survey data; (iv) methods that estimate life table statistics
from census or survey reports of survival of various relatives.
4.4 The original literature on these methods is scattered and
difficult. The United Nations "Manual X" (1983) provides a
unified account of many of the methods but is somewhat dated. A
review of methods for adult mortality estimation is underway in
the United Nations Population Division.
4.5 Census survival methods rely on two censuses of a population
closed to migration to estimate adult mortality for the
intercensal period, typically 10 years. Infant and child
mortality cannot be estimated by this method (though models may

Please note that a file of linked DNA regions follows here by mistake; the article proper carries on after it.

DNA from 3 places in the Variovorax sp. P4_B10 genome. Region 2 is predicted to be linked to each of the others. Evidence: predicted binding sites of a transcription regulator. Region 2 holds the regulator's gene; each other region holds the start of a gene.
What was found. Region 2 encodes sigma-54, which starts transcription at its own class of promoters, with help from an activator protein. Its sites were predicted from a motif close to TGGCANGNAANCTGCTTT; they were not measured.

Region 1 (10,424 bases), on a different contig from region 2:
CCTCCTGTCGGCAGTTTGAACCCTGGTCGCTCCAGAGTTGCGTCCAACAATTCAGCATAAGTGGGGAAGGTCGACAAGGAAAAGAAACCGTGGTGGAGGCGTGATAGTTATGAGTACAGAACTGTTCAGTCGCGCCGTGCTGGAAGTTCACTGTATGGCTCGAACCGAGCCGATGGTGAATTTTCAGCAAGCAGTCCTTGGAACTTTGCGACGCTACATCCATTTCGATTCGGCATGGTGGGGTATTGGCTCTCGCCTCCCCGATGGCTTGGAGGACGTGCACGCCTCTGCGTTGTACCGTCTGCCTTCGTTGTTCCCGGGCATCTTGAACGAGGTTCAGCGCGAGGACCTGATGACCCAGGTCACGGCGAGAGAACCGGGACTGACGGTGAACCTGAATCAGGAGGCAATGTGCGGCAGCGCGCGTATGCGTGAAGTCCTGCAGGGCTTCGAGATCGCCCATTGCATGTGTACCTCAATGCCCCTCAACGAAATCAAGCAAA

be used to infer infant and child mortality from adult
mortality). These methods provide excellent results under optimal
conditions, but good results in practical applications are rare.
The migration assumption generally renders them useless for
subnational areas. Problems with the closure to migration
assumption at the national level may sometimes be attenuated by
suitable redefinition of the population, e.g., by considering the
native born population rather than the total population.
Estimates are provided only for a long period in the more or less
distant past. For Zimbabwe at this writing, to take a single
example, the most recent estimates would be for the 1982-1992
intercensal period. In practice these methods will most often be
useful as a means of assessing the quality of census data.
4.6 Population censuses or surveys may include questions on
deaths occurring in enumerated households during the year (or